Steven J. Menashi, who worked as a senior official at the U.S. Department of Education in 2017, has been nominated to a lifetime judicial appointment on a federal appeals court.
Menashi is the former General Counsel for the U.S. Department of Education under Secretary Betsy DeVos. And in his capacity, he made concerted efforts in 2017 to deny student loan forgiveness to thousands of borrowers – efforts that a federal court found to be illegal.
The loan forgiveness program in question pertains to Borrower Defense to Repayment. This program was formalized through regulations in 2016 at the tail end of the Obama administration to provide relief to student loan borrowers who had been defrauded by their schools. When DeVos took over as Secretary in 2017, her administration tried to rewrite the rules governing the program to make it easier to deny people student loan forgiveness.
Menashi was integral in the Department’s efforts to water down Borrower Defense to Repayment. He drafted a memo, which formed the basis of formal Department policy, advocating for pulling employment earnings data of student loan borrowers from the Social Security Administration – without their permission. That data was then used to deny relief to student loan borrowers on the basis that they were making too much money – a criteria that is not relevant to the 2016 governing regulations.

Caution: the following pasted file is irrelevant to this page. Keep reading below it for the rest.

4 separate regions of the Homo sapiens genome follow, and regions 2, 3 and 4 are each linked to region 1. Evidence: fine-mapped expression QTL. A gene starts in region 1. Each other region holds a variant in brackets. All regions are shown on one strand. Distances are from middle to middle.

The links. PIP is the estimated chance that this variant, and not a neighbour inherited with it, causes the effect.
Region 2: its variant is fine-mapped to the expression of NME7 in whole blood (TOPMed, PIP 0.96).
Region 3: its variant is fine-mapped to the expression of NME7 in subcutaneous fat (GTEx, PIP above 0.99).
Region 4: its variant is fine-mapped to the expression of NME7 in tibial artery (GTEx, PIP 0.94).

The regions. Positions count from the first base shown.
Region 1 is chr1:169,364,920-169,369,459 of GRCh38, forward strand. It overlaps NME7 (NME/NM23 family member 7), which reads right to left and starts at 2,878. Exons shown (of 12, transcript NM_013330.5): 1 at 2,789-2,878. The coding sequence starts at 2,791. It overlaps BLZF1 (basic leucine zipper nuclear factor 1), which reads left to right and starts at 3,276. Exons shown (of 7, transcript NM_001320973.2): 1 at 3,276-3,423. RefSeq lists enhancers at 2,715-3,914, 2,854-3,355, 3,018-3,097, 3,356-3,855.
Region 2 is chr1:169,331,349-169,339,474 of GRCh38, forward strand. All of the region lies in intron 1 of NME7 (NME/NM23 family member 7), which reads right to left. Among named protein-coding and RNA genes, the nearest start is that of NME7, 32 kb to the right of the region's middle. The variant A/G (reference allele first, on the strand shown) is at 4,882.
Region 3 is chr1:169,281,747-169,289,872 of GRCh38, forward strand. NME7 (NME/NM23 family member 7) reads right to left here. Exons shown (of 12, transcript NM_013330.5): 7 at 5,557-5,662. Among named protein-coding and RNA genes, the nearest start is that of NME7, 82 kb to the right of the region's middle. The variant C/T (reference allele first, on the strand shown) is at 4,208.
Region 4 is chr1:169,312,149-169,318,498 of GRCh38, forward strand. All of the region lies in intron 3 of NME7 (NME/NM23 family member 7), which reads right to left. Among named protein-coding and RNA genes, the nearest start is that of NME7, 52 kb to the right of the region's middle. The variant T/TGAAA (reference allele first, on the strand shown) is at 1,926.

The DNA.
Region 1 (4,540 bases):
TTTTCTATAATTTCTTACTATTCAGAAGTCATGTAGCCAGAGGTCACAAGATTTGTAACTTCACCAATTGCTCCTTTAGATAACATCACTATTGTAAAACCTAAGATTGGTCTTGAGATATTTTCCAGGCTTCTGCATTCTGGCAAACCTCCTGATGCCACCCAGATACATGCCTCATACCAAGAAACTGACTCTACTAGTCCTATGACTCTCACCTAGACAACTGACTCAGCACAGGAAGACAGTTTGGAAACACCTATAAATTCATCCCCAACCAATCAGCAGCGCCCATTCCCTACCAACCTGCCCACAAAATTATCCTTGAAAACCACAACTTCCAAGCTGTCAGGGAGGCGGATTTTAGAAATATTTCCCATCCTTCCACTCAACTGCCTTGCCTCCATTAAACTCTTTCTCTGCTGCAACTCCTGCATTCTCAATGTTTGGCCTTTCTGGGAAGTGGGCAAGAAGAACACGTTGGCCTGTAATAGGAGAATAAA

This practice was ultimately challenged in court by consumer rights advocates, and a federal district court judge struck down the practice. The judge held that Menashi’s policy was illegal and violated the federal Privacy Act.
After that, Menashi left the Department of Education and became part of the White House legal team. He has now been nominated to be a federal appeals court judge.
Yesterday, the Senate Judiciary Committee approved Menashi’s nomination to the 2nd Circuit Court of Appeals on a party-line vote, all but assuring that he will be confirmed by the full Senate.
Student loan borrowers have been increasingly litigating their disputes with the Department of Education via the courts, recently scoring some major victories against DeVos as well as student loan servicing companies. Will Menashi’s appointment jeopardize this progress? If any cases involving student loan borrowers make their way to the 2nd Circuit Court of Appeals, consumer advocates will be watching closely.